On a Sunday morning in late May, Alexis and Eric Orzeck pulled up to Brigham and Women’s Hospital, bursting with nervous excitement. Alexis was nine months pregnant, and her water had broken the night before. The time had come to meet their first child.
Eric went to park the car while Alexis checked in, expecting they’d reunite in no more than an hour. But when Alexis was brought to a small room, she got some surprising news: Eric could not join her.
Until that moment, the North Andover couple had been assured that the Brigham supported having a partner during childbirth, even amid COVID-19 visitor limitations.
But here they encountered a catch that has prompted a petition drive: At the Brigham, and some other hospitals, the woman has to be admitted before her partner can come in. And Alexis couldn’t be admitted because all the labor rooms were full.
Instead, she was in “triage,” technically still an outpatient. And she would be there for a long time. It took five hours until a labor-and-delivery room became available and Eric could attend the birth of their son, Ryder.
“It was very scary, very lonely,” Alexis said. “I’m a first-time mom. I had no idea what was going on. … I kept on saying to them, ‘I just want my husband to come up,’ and they said, ‘We understand.’ ”
But Alexis couldn’t understand: If Eric was going to come into the hospital anyway, why did he have to wait?
When COVID-19 arrived last year, hospitals seeking to prevent infections were forced to make decisions based on scant and shifting information about how the virus spreads. Barring visitors who might trek in germs and crowd small rooms seemed like a no-brainer. For a brief time, some hospitals extended this prohibition even to the partners of women in labor.
The ensuing outcry put an end to that practice. The support of a birth partner — usually a spouse, companion, relative, or friend — has such a powerful effect on the progress of labor and the baby’s health that this particular visitor is considered medically necessary.
Today, hospitals in Massachusetts and elsewhere explicitly allow a pregnant person to have one partner accompany her when she is admitted for labor and delivery. But a few hospitals, including the Brigham, Tufts Medical Center, and Baystate Health, deem it unsafe for visitors to come into the triage area, where women go to assess their labor.
The practice has prompted a petition, started by two childbirth and lactation specialists, which has been signed by more than 1,000 people. It calls on Governor Charlie Baker to order hospitals to “stop the separation of birthing families.”
“Countless pregnant people,” the petition asserts, “are being forced to labor ALONE for many HOURS or even multiple DAYS, without their partner or chosen companion for support.” Such practices “place patients at risk for longer, more painful and traumatizing labor experiences,” it says.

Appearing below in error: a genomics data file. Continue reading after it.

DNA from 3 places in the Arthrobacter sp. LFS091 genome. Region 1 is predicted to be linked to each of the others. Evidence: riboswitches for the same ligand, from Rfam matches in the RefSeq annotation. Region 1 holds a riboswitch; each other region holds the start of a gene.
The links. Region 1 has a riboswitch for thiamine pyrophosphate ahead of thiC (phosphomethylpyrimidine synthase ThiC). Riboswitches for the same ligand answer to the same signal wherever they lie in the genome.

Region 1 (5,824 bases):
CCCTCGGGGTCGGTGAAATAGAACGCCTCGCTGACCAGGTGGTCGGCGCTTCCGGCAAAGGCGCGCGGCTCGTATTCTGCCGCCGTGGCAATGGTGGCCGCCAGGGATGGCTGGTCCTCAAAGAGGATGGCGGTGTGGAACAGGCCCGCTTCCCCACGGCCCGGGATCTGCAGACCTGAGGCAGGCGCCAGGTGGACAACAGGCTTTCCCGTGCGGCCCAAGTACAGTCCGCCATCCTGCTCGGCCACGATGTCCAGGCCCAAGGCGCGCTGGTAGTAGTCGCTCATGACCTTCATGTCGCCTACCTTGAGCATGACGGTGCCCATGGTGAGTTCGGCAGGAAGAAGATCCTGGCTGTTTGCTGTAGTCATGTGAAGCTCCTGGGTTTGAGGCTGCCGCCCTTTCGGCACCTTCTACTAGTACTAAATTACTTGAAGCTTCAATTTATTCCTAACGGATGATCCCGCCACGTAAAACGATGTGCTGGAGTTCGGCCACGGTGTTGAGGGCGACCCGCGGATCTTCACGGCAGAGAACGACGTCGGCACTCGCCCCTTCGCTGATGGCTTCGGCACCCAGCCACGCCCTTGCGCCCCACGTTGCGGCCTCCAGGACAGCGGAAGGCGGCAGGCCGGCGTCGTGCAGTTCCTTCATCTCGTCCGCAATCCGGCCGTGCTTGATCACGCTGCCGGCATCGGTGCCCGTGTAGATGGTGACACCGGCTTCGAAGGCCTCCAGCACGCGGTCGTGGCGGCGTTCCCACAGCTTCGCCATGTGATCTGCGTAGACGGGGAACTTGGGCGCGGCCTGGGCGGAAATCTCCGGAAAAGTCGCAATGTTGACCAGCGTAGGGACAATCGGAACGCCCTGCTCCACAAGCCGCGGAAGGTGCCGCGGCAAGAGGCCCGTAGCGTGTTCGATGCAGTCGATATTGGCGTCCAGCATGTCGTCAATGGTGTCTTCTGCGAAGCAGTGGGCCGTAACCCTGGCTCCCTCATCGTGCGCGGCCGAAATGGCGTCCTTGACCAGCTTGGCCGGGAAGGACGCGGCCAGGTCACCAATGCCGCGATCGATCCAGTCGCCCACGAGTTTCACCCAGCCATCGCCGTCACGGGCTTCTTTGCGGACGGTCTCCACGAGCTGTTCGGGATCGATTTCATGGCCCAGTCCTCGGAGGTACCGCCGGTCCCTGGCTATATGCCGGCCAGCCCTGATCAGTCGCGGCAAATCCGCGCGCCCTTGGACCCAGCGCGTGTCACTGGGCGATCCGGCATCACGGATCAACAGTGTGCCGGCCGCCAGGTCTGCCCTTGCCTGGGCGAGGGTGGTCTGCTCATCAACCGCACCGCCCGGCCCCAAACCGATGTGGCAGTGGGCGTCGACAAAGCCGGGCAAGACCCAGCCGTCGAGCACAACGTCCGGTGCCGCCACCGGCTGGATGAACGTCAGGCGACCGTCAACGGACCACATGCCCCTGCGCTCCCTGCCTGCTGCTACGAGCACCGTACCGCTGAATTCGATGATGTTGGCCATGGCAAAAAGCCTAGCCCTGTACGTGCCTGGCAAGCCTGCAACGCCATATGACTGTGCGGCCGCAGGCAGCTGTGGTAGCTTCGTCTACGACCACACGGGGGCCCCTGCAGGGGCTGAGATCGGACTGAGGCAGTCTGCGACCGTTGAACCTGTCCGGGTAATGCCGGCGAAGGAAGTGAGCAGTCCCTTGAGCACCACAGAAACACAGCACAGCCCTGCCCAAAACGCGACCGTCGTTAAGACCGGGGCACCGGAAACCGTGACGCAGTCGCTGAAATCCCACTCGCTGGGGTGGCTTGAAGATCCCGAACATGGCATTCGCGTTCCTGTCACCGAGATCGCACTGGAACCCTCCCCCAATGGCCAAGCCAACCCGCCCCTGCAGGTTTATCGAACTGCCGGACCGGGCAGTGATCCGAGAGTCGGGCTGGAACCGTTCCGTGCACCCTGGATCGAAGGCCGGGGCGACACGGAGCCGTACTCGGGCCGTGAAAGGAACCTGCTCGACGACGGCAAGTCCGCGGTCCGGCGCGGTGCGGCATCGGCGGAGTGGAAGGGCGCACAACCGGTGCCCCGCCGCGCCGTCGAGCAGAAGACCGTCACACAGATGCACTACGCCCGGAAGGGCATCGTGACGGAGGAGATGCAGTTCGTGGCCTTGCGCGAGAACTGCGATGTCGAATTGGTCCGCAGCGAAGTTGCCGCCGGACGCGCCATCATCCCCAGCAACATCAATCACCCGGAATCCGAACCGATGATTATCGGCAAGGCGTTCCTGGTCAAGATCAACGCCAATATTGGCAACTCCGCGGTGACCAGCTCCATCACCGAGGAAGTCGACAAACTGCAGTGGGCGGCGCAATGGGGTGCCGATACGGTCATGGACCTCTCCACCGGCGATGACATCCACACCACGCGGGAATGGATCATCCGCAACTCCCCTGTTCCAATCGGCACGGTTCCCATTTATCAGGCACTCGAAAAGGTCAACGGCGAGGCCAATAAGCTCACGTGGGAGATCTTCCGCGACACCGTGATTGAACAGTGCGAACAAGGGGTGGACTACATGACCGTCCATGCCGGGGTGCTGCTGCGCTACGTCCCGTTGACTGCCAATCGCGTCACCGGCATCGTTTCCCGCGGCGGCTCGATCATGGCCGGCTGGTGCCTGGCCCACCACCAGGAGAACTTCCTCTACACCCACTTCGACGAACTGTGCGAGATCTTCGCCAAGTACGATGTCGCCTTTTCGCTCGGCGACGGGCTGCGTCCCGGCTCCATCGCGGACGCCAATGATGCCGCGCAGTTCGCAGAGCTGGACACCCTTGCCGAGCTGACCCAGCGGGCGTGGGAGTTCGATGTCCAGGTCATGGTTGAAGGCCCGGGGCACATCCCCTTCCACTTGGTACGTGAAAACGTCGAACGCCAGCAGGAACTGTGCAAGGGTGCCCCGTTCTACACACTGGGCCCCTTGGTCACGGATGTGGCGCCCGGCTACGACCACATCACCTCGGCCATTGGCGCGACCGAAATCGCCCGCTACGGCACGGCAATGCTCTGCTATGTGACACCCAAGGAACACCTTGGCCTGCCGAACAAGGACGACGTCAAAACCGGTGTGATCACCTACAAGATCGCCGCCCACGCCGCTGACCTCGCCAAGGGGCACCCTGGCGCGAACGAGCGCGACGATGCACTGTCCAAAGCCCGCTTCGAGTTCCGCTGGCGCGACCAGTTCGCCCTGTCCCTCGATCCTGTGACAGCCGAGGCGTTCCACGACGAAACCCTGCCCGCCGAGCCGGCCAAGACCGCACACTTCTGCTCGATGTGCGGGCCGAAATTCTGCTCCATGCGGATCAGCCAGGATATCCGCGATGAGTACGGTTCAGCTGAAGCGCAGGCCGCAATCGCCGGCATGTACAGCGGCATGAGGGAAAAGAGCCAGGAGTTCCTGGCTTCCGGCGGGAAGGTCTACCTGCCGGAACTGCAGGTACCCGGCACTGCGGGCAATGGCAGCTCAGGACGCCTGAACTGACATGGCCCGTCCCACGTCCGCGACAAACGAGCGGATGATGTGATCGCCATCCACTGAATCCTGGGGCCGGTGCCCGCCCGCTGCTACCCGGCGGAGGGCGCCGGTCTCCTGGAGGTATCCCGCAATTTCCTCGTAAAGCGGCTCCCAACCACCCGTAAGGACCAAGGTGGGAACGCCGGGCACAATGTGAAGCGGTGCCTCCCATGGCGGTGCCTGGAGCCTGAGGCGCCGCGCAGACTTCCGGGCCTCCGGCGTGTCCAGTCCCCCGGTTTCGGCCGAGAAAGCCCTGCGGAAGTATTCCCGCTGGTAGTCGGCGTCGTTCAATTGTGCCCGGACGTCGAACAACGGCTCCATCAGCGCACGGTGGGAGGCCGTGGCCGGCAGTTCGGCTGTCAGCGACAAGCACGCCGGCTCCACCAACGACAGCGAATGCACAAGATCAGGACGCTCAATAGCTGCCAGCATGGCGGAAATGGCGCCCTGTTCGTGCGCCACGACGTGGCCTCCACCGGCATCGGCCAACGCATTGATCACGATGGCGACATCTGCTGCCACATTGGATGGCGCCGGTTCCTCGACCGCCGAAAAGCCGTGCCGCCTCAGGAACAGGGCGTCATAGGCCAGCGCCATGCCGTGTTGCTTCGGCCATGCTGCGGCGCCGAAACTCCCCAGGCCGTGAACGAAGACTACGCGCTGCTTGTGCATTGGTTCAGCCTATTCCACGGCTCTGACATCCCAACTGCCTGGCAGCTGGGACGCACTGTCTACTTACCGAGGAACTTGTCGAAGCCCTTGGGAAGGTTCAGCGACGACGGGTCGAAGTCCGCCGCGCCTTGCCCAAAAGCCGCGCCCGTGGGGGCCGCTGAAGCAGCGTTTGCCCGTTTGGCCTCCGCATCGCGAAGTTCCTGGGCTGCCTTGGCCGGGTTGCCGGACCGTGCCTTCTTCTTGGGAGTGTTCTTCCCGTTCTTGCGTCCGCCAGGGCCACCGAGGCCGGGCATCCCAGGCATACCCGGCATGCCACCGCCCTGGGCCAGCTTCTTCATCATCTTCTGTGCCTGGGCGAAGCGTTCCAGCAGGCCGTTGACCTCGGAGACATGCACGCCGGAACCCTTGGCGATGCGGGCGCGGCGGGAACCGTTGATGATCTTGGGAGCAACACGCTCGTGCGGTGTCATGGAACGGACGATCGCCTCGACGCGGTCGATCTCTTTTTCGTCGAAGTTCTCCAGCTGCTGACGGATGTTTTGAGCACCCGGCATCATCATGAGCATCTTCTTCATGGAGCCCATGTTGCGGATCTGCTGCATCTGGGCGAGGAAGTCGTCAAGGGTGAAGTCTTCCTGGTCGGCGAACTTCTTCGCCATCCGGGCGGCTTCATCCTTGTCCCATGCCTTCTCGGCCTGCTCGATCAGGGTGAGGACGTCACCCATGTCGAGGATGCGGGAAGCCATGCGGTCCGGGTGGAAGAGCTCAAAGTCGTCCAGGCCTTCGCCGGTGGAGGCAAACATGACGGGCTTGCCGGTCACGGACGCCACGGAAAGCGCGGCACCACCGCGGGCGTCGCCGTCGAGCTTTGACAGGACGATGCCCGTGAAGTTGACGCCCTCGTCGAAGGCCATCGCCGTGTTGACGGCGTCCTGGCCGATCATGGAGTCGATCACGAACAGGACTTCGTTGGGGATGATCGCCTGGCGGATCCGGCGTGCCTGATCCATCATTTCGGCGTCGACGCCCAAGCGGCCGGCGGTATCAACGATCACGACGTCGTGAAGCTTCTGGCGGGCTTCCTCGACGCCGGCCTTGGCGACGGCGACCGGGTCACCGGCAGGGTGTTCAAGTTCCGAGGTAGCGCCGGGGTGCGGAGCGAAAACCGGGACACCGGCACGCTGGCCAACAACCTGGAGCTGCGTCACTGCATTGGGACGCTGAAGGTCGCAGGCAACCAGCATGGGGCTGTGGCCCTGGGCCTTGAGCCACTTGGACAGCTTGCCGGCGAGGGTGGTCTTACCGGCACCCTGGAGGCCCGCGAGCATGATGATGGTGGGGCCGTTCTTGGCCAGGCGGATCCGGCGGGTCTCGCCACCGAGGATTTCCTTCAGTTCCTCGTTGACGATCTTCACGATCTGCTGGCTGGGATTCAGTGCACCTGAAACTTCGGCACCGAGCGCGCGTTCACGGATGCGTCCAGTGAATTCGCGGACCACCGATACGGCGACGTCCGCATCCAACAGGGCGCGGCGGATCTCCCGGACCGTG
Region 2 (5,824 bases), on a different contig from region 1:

Alexis Orzeck waited alone in the triage room. Someone came in to put in an IV line and connect the fetal monitor. Eric sat in the car, parked on a side street. They texted each other as minutes crept into an hour, and another hour, then three more.
The Orzecks were finally reunited in the late afternoon. After Alexis received medications to induce her labor, Ryder was born around 2 a.m. on June 1. Though happy to have a healthy baby, Alexis, a 35-year-old real estate title examiner, laments that rigid rules made her birth experience more traumatic than it needed to be.
“I don’t look back on the birth of my son with joy,” she said. “I look back at it with loneliness and fear and sadness. I feel like I was robbed.”
Dr. Andrew Resnick, the Brigham’s chief quality and safety officer, said laboring mothers stay in the triage area for only a short time; women who are not in active labor are usually sent home. A prolonged stay in triage “really shouldn’t happen,” he said.
But it did happen, according to the Orzecks and two other women who told the Globe of their deliveries at the Brigham in April and January, as well as two women who delivered at other hospitals in recent months.
In a statement, Brigham and Women’s described its triage area as a “a very small ambulatory area with shared spaces” where visitors could not safely be allowed because of COVID-19 restrictions.
“The pandemic has created an unprecedented situation, and our top priority is to create a safe care environment for our patients, their babies, and our staff,” the statement said, adding that the hospital continues to “advocate for, and emphatically support, having a partner present for laboring mothers.”
Deborah Issokson, a Massachusetts psychologist who specializes in the mental health issues surrounding childbearing, said a woman’s “birth story” starts the moment something happens related to birth. For someone like Alexis, “the beginning of her birth story was, ‘I was all alone.’ No woman should be alone during her birth experience,” Issokson said.